The Case for Upcycling the Gyres

garbage

By José Luis Gutiérrez-García 2017-09-10 21:34:02

Since large-scale production began in the early 1950s, the industry has made more than 8.2 billion metric tons (18.2 trillion pounds) of plastics; and we've put most of it in the trash. 

In 2015, the world created 448 million tons of plastic, and a study estimated that somewhere between 4.8 and 12.7 million metric tons of our plastic waste enters the oceans from land each year.

In July 2017, Charles Moore, the founder of Algalita Marine Research and Education, confirmed the existence of a massive "garbage patch" in the South Pacific Ocean, off the coast of Chile and Peru estimating its surface area to be larger than the entire country of Mexico. 

Upcycle the Gyres Society (UpGyres), based in Vancouver Canada, is a front-liner in the campaign for clean and healthy oceans. We work under the premise that waste plastic in the oceans is an extractable reserve. 

UpGyres considers “garbage patch,” “plastic soup,” and “plastic smog” all descriptive of deposits of human-occurring solid material from which a valuable plastic material can be profitably recovered.

At UpGyres, we are creating the new industry of Regenerative Marine Plastic Recovery for Re-Utilization. UpGyres will incorporate the harvesting and upcycling of marine plastic resources into the blue-circular economy as self-sustaining, profitable, and with positive environmental impact.  

Because plastic comes from oil, processing technology already exists to transform these oceanic plastic deposits through pyrolysis back into oil and into low sulfur fuel for energy and transportation. Another technology already exists to chemically recycle ocean plastics into raw materials for manufacturing virgin plastics. Today’s optical sorting machines, chemical markers and Near-Infrared (NIR) sorting can identify with very high accuracy the many different polymers in use today.

With all of these already existing solutions, UpGyres proposes that it is time for more and different companies, industries and governments to develop and exploit the plastic reserves of the world’s oceans. 

UpGyres offers to extract plastic deposits with bio intelligent and biomimetic robots. The advantage of using biomimetic robots is that they will blend with marine life; will be able to shelter themselves from storms and hurricanes; locate, track, pursue and actively collect as well as passively extract deposits of macro, meso and micro plastics from the surface and water column of the global ocean.

Each robot in a swarm will be able to extract a minimum of four tons and up to 16 tons in 24 hours. The bio-robots will bring back the collected variable synthetic polymers to the equivalent of a FPSO; a Floating, Eco-Extraction, Upcycling, Offloading vessel (FEUO) to process the recovered plastic resource at high seas.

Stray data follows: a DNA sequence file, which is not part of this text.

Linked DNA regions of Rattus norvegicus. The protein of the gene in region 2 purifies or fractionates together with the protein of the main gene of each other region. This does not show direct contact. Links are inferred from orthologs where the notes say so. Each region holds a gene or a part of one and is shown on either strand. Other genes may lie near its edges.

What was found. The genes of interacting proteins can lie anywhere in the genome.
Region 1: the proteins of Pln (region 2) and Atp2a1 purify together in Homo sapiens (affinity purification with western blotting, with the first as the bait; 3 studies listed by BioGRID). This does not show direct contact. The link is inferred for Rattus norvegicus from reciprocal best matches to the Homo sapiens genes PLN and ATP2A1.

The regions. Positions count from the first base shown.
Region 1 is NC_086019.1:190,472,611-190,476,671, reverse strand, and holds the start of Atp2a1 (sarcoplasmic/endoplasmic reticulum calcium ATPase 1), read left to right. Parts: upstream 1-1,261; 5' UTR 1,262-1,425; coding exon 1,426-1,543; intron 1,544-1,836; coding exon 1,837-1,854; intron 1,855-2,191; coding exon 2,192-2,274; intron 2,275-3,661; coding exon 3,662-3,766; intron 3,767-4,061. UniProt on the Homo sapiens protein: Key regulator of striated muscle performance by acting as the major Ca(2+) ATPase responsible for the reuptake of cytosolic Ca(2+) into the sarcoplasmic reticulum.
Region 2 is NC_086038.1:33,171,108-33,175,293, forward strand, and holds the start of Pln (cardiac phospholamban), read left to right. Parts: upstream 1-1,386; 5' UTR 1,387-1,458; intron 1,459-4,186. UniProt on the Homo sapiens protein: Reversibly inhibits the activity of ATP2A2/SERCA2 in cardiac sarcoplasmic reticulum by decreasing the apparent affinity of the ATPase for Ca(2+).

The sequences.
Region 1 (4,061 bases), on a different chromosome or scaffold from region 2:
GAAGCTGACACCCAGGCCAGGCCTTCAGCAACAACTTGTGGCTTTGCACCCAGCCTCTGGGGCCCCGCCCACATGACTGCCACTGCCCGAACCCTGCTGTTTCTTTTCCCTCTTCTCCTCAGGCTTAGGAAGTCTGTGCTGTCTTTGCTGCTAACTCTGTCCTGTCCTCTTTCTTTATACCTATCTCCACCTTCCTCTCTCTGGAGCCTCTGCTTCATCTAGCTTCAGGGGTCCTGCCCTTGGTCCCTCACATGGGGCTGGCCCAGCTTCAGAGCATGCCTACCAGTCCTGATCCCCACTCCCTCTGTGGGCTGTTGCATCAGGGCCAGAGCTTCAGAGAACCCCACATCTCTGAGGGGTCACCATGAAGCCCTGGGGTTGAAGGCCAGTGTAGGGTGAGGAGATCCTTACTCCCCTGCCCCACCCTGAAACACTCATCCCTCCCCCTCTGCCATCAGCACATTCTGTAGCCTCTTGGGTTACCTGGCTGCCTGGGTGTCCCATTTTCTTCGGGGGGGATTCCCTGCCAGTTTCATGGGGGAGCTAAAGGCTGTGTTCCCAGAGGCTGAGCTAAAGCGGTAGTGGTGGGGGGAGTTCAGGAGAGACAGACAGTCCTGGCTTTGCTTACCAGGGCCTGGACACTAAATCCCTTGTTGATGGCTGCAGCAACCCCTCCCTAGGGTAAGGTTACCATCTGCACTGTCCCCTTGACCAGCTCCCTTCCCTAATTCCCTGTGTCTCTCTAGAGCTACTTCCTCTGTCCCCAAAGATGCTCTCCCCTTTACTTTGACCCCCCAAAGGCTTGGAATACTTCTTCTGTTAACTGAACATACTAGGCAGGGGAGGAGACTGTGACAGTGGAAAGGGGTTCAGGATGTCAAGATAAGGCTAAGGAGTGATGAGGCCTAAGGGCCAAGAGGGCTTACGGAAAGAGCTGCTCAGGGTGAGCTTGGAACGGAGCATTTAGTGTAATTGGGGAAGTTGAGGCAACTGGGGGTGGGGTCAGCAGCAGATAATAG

The FEUO then will be a floating facility hauling in hundreds to thousands of metric tons of plastic a day, separating, compacting and storing the various types of plastic into reusable, recyclable and upcyclable streams, and offloading them onto supply and carrier ships for shore processing. 

The FEUO will be in effect a Floating Receiving Consolidation Pre-Conditioning and Transfer Facility that segregates, sorts and separately bales all the different types of polymers collected by the bio-robots.

Upcycling the Gyres’ plastic deposits will have an effect opposite to that of offshore oil and gas extraction. Instead of oil drilling and waste plastics destroying the marine food chain and having a very high environmental cost, Upcycling the Gyres will deliver healthy, more abundant seafood and strong economic and environmental returns.

UpGyres based the economic calculations of our case on the information from the world’s first Global Estimate of Marine Plastic Pollution, published in 2014 by the 5 Gyres Institute. They determined that there were 269 thousand metric tons (593 billion pounds) of floating plastic on the ocean’s surface. Upcycling this amount of floating plastic can create approximately 200 billion liters of low sulfur fuel. At medium retail fuel prices in May 2017 in British Columbia, Canada of $1.19 per liter, revenues can translate into C$238 billion. These calculations do not account for the higher market value of chemical recycling of plastic into raw materials for manufacturing virgin plastics.

If there is even the slight probability of recovering up to 100 million metric tons of plastic waste; 56 million cumulative from 2010 to 2017 at a minimum of eight million tons per year and accounting for another 44 million tons cumulative from 1950 to 2009; chances are that it will be profitable to spend the time and money in the process of finding marine plastic ores (commercially viable concentrations of plastics) for Regenerative Marine Plastic Recovery for Re-Utilization.

For faster return on investment and higher profits, UpGyres integrates the bio-robotic regenerative extraction of marine plastic with resource delivery from sea-to-port with zero emission, zero fuel transport. The design of the bio-robot has been conceptualized in 3D renderings. The zero emission, zero fuel transport ZShips is seeking funding for prototyping. 

UpGyres invites and welcomes governments, consumer brands, technology suppliers, plastic recyclers, regulators and the Top 10 Plastics and Resins manufacturers with a combined total of $597.10 billion by global sales, to become international cooperation partners, investors and funders of UpGyres’ regenerative, zero emission, recovery and repurposing of marine plastic resources closed loop system. 

José Luis Gutiérrez-García is Project Director, Upcycle the Gyres Society.

The opinions expressed herein are the author's and not necessarily those of The Maritime Executive.